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Other species to evolve our intellect?


EWright
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Does anyone believe that in another hundred million years or so, other species on our planet will evolve to our current level of intelligence and develop their own technologies... perhaps communicate in a common language we can share?

 

And if so, at that point would we continue to treat them like animals? Slaves? Food? Equals?

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Probability other species will attain sentience on Earth: 100% even if we manage to incinerate ourselves before then.

 

Probability "humans" will still exist as a recognizable species in 100m years: 0.0000000001% either because we incinerate ourselves, or we keep evolving, or God gets mad at us and decides to change his image so he can create another special creature "in his image" to be the center of attention in The Bible.

 

Cheers,

Buffy

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I've read an interesting piece by.. who was it... heck, slipped my mind.

 

Any case:

 

This guy/girl holds that Earth's got ONE shot at developing advanced intelligence like us. Here's the argument:

 

1) Oil is vital as a handy, concentrated energy source for the rapid development of the planet. Sure - we had Rome and the Egyptians, but their advancement was limited by, amongst others, fuel. They got to the war chariot stage, and never progressed beyond it.

2) In another twenty-odd years, humans will have used up all the oil.

3) In another two hundred years, we would have used up all the coal. Actually a lot quicker than that, 'cause the loss of oil will make us more dependent on coal.

4) In the event of humans dying off, exiting stage left, it will take a couple of million years for, say, animal X to evolve to the point where it could fill the human niche. It will find a world without oil. It might evolve to the Roman point of large beaurocracy and little technology. But it won't be able to cross the threshold into the space age/technological era that we take for granted. There'd be no oil.

5) Oil building up to levels usable by intelligent species takes much, much longer than the average lifespan of a species.

6) Eventually, once the oil has built up, history would have taken a turn for the worse for Earth - the Sun might have started bloating in its final throes. (I don't think the guy had the timing quite right with this one...)

 

Apart from point 6, it's an interesting argument. I think if we take a look at how long oil takes to form, there should be space for three or four successive intelligent spacefaring species, but the gaps between them will be huge - millions of years before the next species is capable of entering space while they wait for the oil. But I think chances for them evolving simultaneously is remote.

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I suspect that human beings will, somewhere and sometime in the near future, use biotechnology to artificially increase the language and general intelligence abilities of other species. In other words, talking pets for fun and profit. And that these artificially enhanced animals will be the source of great controversy.

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I think if we take a look at how long oil takes to form, there should be space for three or four successive intelligent spacefaring species, but the gaps between them will be huge - millions of years before the next species is capable of entering space while they wait for the oil.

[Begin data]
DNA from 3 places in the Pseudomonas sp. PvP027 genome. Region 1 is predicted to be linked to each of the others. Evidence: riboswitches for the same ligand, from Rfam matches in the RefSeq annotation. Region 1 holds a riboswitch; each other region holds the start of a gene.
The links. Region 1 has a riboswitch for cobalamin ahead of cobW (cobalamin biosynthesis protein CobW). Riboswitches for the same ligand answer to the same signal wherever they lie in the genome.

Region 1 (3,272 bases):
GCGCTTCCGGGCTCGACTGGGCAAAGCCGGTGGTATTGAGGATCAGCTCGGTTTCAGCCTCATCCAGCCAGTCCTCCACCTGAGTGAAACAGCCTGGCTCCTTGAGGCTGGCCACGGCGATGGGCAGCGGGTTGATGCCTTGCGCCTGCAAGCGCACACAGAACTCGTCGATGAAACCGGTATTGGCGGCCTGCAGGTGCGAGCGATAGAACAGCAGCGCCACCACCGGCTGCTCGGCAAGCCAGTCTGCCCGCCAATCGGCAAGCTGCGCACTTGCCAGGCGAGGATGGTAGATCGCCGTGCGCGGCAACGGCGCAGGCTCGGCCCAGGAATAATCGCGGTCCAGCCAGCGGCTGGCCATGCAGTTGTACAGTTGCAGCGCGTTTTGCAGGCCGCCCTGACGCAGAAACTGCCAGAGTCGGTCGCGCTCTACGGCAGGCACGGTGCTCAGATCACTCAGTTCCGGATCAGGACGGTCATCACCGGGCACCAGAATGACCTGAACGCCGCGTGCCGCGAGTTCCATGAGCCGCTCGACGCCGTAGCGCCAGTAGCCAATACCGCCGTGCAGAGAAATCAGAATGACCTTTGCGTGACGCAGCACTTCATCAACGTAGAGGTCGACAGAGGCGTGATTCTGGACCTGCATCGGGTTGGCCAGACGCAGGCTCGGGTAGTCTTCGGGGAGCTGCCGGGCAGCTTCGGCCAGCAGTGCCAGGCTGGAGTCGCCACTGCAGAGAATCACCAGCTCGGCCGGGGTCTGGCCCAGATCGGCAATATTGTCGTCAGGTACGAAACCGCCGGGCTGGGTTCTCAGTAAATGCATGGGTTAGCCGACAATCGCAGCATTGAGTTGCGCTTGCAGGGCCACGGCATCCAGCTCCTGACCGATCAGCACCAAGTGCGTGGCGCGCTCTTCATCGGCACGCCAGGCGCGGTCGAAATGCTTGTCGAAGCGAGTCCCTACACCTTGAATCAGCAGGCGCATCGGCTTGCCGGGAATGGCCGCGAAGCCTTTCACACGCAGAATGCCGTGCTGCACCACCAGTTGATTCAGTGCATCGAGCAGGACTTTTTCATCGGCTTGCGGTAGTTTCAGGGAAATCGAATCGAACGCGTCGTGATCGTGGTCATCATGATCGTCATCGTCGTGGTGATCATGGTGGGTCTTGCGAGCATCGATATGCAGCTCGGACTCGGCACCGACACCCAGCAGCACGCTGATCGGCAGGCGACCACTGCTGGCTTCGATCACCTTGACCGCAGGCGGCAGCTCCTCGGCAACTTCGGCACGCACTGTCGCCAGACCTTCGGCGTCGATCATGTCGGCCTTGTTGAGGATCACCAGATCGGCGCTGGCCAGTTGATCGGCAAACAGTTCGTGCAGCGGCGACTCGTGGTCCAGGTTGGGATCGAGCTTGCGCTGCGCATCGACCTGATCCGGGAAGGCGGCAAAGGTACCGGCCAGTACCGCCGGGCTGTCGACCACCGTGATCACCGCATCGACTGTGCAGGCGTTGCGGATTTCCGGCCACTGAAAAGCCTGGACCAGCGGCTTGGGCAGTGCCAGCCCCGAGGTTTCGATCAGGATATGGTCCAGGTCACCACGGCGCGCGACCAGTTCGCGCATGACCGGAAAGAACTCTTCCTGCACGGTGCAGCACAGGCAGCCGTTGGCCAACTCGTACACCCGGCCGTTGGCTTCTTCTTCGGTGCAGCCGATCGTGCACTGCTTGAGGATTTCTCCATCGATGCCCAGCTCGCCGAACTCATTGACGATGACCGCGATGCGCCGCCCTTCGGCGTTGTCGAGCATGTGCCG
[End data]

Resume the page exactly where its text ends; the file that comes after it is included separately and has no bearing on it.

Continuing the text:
Interesting thought that triggered two observations

a) If oil is not of biogenic origin then this isn't a problem. (Nods in direction of Russia and of Tommy Gold.)

:circle: We use oil because it is convenient. In its absence we may have discovered and developed methods for extracting fuels from biomass. We only need around a century of 'easy' fuel before we can move on to nuclear.

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Interesting thought that triggered two observations

a) If oil is not of biogenic origin then this isn't a problem. (Nods in direction of Russia and of Tommy Gold.)

:circle: We use oil because it is convenient. In its absence we may have discovered and developed methods for extracting fuels from biomass. We only need around a century of 'easy' fuel before we can move on to nuclear.

I agree, the person who came up with the above argument probably didn't keep all possible factors in mind. It is rather interesting to speculate, though.

 

Consider:

All the past civilizations reached a point from where there was no further 'upward' (for want of a better term) progress possible, due to energy constraints. The ancient Romans could not by any stretch of the imagination speculate about machines capable of propelling themselves over land, let alone fly. It was so far removed from their frame of reference as to be complete science fiction. We might conceivably have reached an upper limit to progress due to our being blinded by oil, energy in a neat, pumpable, storable format. Their might be energy in forms lying around us that we can't see, energy that we think is a dirty useless curiosity, same as the Romans did with petra oleum, or rock oil. If they unlocked the potential stored in oil, we might still be swearing allegiance to Rome, the eternal city. And killing people in circii. Haha. We have WWF!!!

 

Now imagine if we can tap some wellspring of free energy, where would that take civilization?

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